If it was accidental, I think it's a harmless mistake that is easily fixed by running all new ACOG and reflex sights for the military with different serial numbers. Since it's harmless, there's no need to freak out about the sights in current use. Just let them be eventually cycled out of service.
I know CAIR is up in arms about this, claiming that this will let Islamic fanatics claim the crusaders are out to get them... but if we're honest, they've been saying that anyway, so there is no effective change here.
If the terms of Trijicon's contract say nothing that would prohibit the serial number system they use, and Trijicon did it because they've always done it, then again, I see nothing that changing the contract terms for next time won't fix.
The reason I don't think this is a first amendment issue is this:
1. Trijicon is a private company providing items to the federal and state governments.
2. The purpose of the government acquiring those items is to improve the combat capabilities of American troops (Not to proselytize anything or impose anyone's religion or lack of religion on anyone else).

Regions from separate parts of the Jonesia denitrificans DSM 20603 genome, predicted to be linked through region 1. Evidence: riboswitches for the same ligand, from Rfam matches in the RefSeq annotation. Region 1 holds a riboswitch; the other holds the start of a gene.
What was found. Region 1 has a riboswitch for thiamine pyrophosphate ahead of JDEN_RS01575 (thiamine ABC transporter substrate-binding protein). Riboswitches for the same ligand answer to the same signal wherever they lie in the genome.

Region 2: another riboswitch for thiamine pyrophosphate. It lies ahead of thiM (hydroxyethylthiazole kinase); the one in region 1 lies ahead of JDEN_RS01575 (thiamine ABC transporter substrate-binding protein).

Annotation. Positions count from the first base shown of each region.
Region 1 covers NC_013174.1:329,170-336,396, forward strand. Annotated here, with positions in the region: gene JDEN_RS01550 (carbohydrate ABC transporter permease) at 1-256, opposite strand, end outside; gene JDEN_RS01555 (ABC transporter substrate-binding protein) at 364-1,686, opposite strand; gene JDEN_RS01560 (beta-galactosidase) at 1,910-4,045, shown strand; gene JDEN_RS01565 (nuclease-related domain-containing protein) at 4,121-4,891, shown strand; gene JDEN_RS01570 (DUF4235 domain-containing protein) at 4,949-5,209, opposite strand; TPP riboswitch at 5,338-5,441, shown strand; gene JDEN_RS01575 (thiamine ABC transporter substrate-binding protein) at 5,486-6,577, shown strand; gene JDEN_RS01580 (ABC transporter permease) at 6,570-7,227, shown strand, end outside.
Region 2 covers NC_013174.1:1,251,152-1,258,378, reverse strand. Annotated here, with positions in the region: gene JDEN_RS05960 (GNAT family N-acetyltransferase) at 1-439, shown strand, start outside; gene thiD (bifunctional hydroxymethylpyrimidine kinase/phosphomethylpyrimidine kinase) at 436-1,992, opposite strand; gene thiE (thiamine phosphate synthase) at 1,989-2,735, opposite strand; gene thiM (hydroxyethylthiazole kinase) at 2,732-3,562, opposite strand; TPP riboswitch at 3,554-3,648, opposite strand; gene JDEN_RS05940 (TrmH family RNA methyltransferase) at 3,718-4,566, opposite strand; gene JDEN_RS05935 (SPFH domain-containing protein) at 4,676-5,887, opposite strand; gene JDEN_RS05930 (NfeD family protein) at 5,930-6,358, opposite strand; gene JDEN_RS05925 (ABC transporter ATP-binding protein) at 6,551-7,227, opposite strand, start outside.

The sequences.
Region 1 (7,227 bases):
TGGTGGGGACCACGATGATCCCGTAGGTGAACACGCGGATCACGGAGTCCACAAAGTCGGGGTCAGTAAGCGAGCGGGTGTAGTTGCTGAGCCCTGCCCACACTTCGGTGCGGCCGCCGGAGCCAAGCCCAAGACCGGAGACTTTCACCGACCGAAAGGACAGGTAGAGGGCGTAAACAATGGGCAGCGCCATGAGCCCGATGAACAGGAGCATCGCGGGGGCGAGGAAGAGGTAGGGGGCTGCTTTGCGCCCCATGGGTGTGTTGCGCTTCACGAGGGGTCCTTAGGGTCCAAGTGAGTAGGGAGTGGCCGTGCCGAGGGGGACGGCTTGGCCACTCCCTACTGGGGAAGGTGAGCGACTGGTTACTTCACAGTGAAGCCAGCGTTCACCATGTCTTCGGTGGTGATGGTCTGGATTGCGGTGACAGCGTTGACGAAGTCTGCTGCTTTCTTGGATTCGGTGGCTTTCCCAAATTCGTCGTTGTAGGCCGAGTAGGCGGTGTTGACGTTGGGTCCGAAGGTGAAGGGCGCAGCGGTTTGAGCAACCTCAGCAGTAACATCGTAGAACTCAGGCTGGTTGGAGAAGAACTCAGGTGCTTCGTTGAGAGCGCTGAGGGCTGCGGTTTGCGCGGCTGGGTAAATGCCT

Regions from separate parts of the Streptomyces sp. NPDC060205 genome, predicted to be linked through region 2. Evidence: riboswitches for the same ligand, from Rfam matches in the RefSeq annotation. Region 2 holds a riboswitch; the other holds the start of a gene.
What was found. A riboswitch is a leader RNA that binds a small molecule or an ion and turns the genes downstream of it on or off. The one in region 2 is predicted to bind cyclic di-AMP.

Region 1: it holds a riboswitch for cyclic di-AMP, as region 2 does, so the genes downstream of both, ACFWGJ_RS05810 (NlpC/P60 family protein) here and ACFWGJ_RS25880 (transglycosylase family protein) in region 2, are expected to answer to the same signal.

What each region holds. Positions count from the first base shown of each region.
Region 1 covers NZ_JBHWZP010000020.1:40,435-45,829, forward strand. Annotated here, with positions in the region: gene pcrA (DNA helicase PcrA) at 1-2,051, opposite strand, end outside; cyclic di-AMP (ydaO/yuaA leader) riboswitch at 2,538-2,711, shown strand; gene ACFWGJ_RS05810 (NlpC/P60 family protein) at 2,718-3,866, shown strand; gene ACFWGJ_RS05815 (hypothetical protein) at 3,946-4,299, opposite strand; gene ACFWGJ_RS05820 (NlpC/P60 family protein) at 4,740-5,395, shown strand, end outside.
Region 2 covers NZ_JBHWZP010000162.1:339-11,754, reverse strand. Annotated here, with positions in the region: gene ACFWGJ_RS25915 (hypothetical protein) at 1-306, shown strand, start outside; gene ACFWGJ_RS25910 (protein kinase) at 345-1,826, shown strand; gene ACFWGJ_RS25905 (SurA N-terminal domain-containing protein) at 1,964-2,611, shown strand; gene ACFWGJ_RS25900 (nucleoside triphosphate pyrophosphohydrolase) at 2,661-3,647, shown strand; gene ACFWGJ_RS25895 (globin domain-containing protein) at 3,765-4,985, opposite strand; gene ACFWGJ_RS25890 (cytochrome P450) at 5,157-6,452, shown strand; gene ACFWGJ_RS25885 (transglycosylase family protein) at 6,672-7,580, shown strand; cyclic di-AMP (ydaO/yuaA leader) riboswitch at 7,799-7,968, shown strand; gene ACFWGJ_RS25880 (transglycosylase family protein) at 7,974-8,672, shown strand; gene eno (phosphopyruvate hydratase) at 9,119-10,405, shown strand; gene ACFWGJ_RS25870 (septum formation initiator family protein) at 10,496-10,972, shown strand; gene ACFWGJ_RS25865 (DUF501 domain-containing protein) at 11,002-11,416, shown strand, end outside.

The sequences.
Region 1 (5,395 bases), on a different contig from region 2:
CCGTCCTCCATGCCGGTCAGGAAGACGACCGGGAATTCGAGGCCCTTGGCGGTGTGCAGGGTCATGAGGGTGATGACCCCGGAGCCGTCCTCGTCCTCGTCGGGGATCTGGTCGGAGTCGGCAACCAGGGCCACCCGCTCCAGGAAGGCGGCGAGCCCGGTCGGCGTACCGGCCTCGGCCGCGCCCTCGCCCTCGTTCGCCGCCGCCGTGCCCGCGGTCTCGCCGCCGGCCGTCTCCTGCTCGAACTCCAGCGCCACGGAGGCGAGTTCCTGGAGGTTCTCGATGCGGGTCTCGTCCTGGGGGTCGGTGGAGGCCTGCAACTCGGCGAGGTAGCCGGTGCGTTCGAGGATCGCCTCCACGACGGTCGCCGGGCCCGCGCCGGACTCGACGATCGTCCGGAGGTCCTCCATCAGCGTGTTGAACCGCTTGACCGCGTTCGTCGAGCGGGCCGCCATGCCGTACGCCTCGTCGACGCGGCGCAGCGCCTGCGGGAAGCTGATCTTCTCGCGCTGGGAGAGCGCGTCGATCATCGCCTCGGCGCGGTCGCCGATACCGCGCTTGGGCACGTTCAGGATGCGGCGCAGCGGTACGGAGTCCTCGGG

3. The items in question are not proselytizing or endorsing anything in a manner that I think could be reasonably considered offensive. In order to be offended, one would have to look at the very small serial number, understand what the last few letters and numbers are, understand what the reference is to, and decide that this is the federal government attempting to convert you to Christianity or favor Christianity over any other religion.
That seems unreasonable to me. The only thing I conclude from ACOGs being in service is that the US military favors Trijicon over other providers of similar sights.
4. American currency still has "In God We Trust" stamped on every coin and printed on every bill. I don't think any sane person considers this an attempt by the Treasury to make people believe in God. Yet, if anything should be an issue, this should be. The reference is blatant, the thing with the reference on it is actually made by the US government, and there are no other choices of currency to use.
January 21st, 2010 05:52 PM
re: Sam Rudolph